I’m beginning to really like Singlife. For starters, applying for their insurance policies can be done entirely online. I don’t have to meet my clients, they don’t have to see my ugly mug, and we get policies signed and dusted with maximum efficiency.
Now, they’re really flexing their online chops as Singapore’s leading digital insurer by offering… a savings account (of sorts) that offers 2.5% pa return on your money. No hoops to jump through: there’s no need for salary crediting, card spend, or buying any insurance or investment product.
Technically, this is an insurance product instead of a bank account. What I think is going on is that instead of applying a digital banking license, all Singlife did was to offer an insurance policy that behaved like a savings account to sidestep those regulatory requirements.
But hey, if it walks like a duck and quacks like one, shall we just call a spade a spade? There is absolutely no lock-in period for this product, and it works just like a bank account: you transfer money in via FAST, and you can transfer money out the same way – instantly and without fees.
|Returns||2.5% pa on first $10,000|
1% pa on next $90,000
|Tenure||No fixed tenure|
|Conditions||Returns are non-guaranteed|
|Other Features||– Singlife Visa Debit card for spending|
– No forex fees
– Free death coverage of 105% of account value
– Free retrenchment coverage
The “catch” of this account is that the 2.5% pa is given on a relatively low amount of $10,000. I can see why cash-rich people would scoff at this, but I don’t think anyone should complain. Just place $10,000 in this and put your excess savings elsewhere. Also, the 2.5% isn’t guaranteed, but that shouldn’t be much of an issue since bank savings accounts interest rates are subject to change anyway.
The earnings are credited every month from when you start your account (eg. starting an account in mid-March means your returns will be credited in mid-April) , which is a little different from bank accounts which credit interest at the start of the following month.
The sign-up process for this is also pretty painless and it takes all of 5 minutes with your SingPass. Plus, it comes with free insurance: upon death, your dependents get an additional 5% of your account balance (1% if you are 61 or older) capped at $50,000.
Interesting companion card
The account also gives you an optional Singlife Card which is essentially a debit card for the account. Instead of giving cashback or miles, it provides a really interesting reward for its usage: retrenchment coverage.
In the event of retrenchment from a full-time occupation, the benefit will provide your average monthly spend for the past 6 months on the card as a payout for 3 months.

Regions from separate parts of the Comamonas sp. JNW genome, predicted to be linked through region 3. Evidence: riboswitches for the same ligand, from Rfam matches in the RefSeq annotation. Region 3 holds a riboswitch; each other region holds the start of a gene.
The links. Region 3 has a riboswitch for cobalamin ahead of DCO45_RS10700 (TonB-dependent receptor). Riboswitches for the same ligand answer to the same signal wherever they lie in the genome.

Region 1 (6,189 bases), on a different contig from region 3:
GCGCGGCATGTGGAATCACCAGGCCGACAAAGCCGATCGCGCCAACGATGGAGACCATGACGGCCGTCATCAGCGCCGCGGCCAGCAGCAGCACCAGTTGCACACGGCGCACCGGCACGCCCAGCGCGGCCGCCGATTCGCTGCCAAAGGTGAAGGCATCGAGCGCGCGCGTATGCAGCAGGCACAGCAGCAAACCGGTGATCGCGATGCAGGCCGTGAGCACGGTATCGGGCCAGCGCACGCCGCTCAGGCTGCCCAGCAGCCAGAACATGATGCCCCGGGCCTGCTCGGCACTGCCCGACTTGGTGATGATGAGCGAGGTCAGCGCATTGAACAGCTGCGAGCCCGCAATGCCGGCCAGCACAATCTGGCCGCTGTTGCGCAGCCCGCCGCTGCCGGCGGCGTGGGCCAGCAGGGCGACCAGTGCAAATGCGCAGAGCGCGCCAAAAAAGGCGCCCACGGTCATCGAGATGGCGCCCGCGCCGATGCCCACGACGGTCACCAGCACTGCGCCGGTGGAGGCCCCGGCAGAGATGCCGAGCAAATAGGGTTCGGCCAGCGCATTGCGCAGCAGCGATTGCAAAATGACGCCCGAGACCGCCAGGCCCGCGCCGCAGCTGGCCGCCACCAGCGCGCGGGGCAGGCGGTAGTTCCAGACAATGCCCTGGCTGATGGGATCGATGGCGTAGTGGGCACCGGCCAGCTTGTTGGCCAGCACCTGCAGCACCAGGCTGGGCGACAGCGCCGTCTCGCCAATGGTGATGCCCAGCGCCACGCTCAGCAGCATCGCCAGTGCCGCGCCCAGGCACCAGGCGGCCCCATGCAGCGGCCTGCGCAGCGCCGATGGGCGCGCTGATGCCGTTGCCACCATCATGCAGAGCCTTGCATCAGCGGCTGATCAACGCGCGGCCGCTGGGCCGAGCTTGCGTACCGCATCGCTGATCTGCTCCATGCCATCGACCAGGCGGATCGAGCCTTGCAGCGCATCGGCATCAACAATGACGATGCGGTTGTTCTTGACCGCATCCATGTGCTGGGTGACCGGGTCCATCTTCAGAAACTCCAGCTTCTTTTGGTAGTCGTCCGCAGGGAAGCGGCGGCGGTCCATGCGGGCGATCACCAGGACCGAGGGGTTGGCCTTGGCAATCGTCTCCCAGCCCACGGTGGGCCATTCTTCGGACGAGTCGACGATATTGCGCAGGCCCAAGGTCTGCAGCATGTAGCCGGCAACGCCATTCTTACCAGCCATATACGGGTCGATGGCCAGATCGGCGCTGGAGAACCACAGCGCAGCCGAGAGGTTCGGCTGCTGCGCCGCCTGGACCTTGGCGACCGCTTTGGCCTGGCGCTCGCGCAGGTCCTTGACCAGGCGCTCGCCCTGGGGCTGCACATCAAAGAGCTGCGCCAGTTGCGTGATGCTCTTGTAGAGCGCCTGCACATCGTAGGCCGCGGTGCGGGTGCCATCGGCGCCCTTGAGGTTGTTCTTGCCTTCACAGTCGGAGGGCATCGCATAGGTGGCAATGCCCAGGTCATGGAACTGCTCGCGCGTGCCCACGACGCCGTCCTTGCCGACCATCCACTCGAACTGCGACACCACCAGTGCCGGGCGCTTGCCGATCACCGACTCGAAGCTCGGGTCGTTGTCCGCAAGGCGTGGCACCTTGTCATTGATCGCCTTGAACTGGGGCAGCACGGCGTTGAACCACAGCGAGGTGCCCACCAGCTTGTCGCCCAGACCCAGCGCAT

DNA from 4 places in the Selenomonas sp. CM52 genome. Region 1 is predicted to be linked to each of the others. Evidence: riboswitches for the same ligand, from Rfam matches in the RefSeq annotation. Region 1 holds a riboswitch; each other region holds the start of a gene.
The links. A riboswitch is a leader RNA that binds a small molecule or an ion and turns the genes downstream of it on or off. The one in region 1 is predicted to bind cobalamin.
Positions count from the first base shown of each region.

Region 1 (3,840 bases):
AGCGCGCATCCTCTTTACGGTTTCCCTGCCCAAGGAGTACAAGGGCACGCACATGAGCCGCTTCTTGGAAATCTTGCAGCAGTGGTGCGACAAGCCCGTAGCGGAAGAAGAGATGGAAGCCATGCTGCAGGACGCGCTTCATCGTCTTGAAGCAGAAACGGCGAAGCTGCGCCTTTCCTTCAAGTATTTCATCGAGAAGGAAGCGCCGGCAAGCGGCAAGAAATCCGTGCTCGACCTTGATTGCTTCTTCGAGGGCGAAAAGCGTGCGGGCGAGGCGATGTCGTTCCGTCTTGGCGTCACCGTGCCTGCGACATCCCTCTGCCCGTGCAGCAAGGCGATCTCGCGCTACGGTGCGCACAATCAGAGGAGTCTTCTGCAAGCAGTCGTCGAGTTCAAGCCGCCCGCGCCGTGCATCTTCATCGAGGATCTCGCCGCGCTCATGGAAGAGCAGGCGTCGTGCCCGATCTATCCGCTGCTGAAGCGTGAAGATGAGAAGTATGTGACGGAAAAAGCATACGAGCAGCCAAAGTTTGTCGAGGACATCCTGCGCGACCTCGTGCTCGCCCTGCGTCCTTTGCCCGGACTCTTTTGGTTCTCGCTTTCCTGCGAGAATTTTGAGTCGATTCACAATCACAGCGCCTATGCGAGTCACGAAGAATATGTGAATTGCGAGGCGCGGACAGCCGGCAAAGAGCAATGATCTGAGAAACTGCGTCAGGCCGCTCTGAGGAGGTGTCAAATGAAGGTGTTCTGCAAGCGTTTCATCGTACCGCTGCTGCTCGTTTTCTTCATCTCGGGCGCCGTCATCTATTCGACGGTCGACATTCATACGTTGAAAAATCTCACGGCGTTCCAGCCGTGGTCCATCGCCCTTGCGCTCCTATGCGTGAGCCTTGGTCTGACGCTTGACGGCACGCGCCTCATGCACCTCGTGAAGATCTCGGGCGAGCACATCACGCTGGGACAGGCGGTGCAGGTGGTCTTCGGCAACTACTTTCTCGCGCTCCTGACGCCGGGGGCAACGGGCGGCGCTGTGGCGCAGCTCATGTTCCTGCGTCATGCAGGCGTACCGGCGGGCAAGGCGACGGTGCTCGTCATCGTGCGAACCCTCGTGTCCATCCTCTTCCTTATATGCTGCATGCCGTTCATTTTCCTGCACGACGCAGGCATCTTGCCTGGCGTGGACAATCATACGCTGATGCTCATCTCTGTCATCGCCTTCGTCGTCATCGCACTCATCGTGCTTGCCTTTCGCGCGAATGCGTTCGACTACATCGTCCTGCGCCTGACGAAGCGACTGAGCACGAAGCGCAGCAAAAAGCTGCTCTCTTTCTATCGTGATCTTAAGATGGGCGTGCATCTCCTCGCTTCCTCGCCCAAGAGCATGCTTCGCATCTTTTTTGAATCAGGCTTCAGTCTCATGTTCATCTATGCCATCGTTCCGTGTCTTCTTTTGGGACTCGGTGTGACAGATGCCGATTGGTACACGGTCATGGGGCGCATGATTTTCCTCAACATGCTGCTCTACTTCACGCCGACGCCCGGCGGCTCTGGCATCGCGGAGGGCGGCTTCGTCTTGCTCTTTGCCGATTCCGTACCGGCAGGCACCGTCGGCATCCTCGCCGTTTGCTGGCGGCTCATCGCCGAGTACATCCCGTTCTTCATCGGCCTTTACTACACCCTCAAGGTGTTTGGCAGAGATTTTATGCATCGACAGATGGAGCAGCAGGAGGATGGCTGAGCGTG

It is a fresh take on card rewards, but not one that is very attractive compared to cold hard cashback or miles. If you spent $1,000 per month, you would get $3,000 in the event you get retrenched, but that’d mean losing significant amounts of cashback and miles over a possibility that may never materialise. I’m sure retrenchment coverage can be bought at a far cheaper rate than the opportunity cost of using this card over other cards.
Perhaps one would put spend that are typically excluded by most credit card companies on this card, such as… insurance! How apt. If your premiums are $500 per month and you put all of that on your Singlife Card, I suppose you get 3 months of $500 when you do get retrenched… hurray? I think I would still try to find ways to earn miles/cashback on my insurance premiums rather than using this card.
What it may come in really handy is its lack of additional charges when used overseas or on transactions not in SGD. It will be converted into SGD at the exchange rate applied by Visa, and Singlife will not impose a fee on it.
Some people may use overseas spending as an opportunity to buy miles (pay FX fee but gain miles), while some may just want the convenience of paying by card and not spend on exchange fees. The latter would find this card useful.
numberless design! Glad this is catching on.
Update 17 March: Got my card and the 16-digit number is on the back of the card 🤷🏻♂️
Sign up and App Features
To sign up, you need to download the Singlife app on your phone and apply on the app itself. (Note that I do not receive any commission or referral incentive for this.)
The app is simple and has the basic features necessary of a savings account, and it even tells you the total interest you’ve earned on a daily basis – something which bank accounts don’t.
I like that digital banking is becoming a thing now, and if this account is any indication, it seems that there is a potential of tech companies disrupting banking by providing compelling rates on top of the convenience of doing things digitally. This account opening is by far one of the easiest process I have done for a savings account, which is extra surprising considering how this is technically an insurance product.
Now, all we need is Grab-Singtel to come in with something similar, say 3% on a $30,000 account? One can hope.
Keep up to date on the best cashback/mile cards, savings accounts, attractive deals, and more tips to maximise your financial wellbeing by subscribing to my Telegram channel. You can also ask questions in the chat!
Want easy money? Check out July’s promos here!
- No conditions or requirements for high 2.5% pa on your savings
- Simple, usable app, easy sign-up process
- Free death coverage
- Card has no additional forex fees or charges
- Low amount of $10,000 for 2.5% pa
- Companion card’s retrenchment coverage isn’t compelling enough to give up cashback/miles
- Having to explain this isn’t a “bank account”, but an insurance policy that acts like a savings account. Ugh semantics